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Jordan's reluctant reformer

During 2011's Arab Spring, protests swept the Middle East. Dictators were ousted, civil wars erupted, and even countries where out and out regime change was not on the cards saw rumblings of discontent. No country was completely exempt. Jordan was one such relatively stable nation. Its monarchy has remained intact and protests were not on the same scale as neighbouring countries – but the country has still been home to simmering dissatisfaction with economic conditions and limits on democracy.

On Wednesday, the country went to the polls. Turn out topped 50 per cent. King Abdullah II framed the election as a significant step forward for Jordan's political reform. Previously, the king appointed the government, but this will be the first parliament to elect its own prime minister. However, a coalition of Islamist and left-wing parties did not see it that way, choosing to boycott the election altogether.

The main reason was the preservation of an electoral law, which according to the opposition, ensured that the king's loyalists would get most of the seats in the parliament. The Islamic Action Front, the political wing of the Muslim Brotherhood in Jordan, claims that the election boundaries are gerrymandered to favour the pro-royal countryside rather than the cities. Jordan's densely populated cities are the base of Islamist parties, and are home to the country's majority Palestinian population. State television said that most of the 150 seats contested were won by "independent" candidates. As in previous elections, these candidates tend to be socially conservative government loyalists who rely on family and tribal allegiances rather than party backing.

The Front organised street protests ahead of the poll, raising fears that turnout would be affected. While stopping short of calling for regime change, the group has argued more widely that the political reforms on offer do not go far enough. One of their objections is that King Abdullah will retain control of the key areas of foreign and security policy. Another is that he has insisted on retaining strong security ties with the US, and keeping the peace treaty with Israel signed by his father, King Hussein. The treaty is widely unpopular, given that Palestinians make up a large percentage of Jordan's population.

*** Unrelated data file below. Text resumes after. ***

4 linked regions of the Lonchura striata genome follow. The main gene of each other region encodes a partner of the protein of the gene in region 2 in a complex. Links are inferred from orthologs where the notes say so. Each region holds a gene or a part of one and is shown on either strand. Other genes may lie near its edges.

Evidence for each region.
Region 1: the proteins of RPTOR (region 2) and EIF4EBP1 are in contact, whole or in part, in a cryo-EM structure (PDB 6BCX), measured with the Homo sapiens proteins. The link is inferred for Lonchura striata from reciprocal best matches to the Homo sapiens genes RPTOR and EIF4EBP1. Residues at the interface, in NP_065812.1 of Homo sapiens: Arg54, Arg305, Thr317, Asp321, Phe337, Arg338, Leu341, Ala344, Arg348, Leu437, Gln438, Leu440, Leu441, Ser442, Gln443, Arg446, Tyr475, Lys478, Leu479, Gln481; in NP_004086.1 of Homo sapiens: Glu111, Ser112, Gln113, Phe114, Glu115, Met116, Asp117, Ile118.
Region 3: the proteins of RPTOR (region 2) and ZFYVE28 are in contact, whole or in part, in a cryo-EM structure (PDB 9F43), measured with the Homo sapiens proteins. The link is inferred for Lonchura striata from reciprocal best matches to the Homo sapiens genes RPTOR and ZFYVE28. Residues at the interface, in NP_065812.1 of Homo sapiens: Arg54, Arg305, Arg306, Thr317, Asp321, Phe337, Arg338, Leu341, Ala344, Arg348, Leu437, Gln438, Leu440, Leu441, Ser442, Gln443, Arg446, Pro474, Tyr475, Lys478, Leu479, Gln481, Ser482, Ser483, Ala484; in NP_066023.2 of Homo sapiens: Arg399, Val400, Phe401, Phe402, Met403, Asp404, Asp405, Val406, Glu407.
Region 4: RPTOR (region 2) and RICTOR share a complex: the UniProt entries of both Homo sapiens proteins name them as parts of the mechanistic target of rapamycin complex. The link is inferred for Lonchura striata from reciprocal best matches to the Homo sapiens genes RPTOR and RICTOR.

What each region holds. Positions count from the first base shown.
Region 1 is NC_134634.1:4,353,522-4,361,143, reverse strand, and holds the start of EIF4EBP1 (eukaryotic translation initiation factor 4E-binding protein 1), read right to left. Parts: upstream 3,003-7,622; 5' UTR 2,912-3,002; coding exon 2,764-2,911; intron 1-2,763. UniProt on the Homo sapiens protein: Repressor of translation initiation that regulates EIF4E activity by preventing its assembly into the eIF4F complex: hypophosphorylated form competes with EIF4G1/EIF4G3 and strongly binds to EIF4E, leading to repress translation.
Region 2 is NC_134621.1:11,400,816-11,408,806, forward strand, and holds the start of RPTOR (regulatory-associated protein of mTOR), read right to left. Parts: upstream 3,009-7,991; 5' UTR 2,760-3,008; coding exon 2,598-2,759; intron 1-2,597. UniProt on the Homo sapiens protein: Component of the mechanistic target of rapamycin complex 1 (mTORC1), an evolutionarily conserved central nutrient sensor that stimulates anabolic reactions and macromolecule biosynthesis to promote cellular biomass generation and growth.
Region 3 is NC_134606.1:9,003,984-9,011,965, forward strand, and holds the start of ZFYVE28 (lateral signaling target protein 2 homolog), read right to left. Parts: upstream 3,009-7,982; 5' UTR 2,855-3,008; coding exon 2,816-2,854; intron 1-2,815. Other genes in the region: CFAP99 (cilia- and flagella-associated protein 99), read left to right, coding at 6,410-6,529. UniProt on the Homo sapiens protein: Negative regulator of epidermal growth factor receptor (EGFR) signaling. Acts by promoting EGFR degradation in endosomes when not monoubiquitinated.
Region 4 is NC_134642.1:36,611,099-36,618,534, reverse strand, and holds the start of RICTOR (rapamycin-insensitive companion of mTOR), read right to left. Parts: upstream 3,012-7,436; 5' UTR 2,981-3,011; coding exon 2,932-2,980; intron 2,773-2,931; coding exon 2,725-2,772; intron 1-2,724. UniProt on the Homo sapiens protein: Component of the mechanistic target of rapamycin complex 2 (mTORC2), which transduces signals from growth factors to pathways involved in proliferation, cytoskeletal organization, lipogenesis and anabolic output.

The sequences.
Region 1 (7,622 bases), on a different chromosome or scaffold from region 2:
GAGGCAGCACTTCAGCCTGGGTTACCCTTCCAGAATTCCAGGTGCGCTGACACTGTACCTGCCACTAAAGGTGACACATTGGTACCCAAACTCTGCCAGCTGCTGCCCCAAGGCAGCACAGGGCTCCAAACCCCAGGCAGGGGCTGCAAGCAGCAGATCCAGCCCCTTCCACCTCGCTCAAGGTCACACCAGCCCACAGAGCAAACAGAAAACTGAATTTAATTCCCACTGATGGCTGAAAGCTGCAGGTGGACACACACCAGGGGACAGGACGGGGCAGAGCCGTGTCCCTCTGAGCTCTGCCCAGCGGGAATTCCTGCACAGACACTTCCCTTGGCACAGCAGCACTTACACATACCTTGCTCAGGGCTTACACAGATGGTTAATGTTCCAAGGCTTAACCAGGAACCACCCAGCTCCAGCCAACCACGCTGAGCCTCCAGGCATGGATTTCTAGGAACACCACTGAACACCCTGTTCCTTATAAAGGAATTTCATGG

"This is a sham election whose results will only erode the credibility of the future parliament," said Zaki Bani Rusheid, deputy head of the Muslim Brotherhood, after the results were announced. The Front is the most significant party in the country by a long stretch. The fact that it boycotted the polls meant that the party lists were full of pro-regime independent candidates, which undermines the legitimacy of the parliament. This could be a serious problem. This parliament will have to push through IMF austerity measures, which will include a reduction of public sector jobs and a cut in power subsidies, which will hit the public hard and intensify economic discontent. The government's authority will be undermined if it is not seen as having democratic legitimacy. Meanwhile, opposition parties such as the Front have no reason to stop anti-government street protests, meaning increased likelihood of clashes with security forces and more pressure to speed up the pace of democratic reform.
None of these signs point to the greater stability that King Abdullah wants. He is keen to prevent an overspill of conflict from neighbouring Syria, which has been embroiled in a bloody civil war. There have been several incidents of violence along the Syrian-Jordanian border. Perhaps more worryingly, some analysts have warned that Jordanian Salafists going across the border to fight alongside the Syrian rebels may soon focus their attention closer to home. "For some Jordanian Salafis jihad in Syria is merely a preparation before returning home to take on their own regime which – orthodox Sunni though it is – is impious on other grounds," David Hirst warned in the Guardian in November.
Whichever way the Syrian conflict is resolved, it will be difficult for King Abdullah. If the rebels are victorious and an Islamist regime installed, it will strengthen the hand of both mainstream Islamic forces such as the Muslim Brotherhood, and of the jihadi element. If Assad manages to hang onto power, it will also strengthen the hand of Jordan's Islamists: King Abdullah has attempted to retain neutral in the Syrian conflict, which may be perceived as support for the regime.
The Islamic Action Front's boycott of the election successfully framed democratic reforms as cosmetic. Many have cast doubt on the parliament lasting out its full four year term. If the king really wants to shore up stability in Jordan, he would do well to work on the deteriorating relationship between the government and the people. Meaningful democratic reform, that transfers some authority from the throne to the parliament and the people, would be the natural place to start.

The views expressed in this article belong to the author and do not necessarily reflect the editorial policy of Middle East Monitor.

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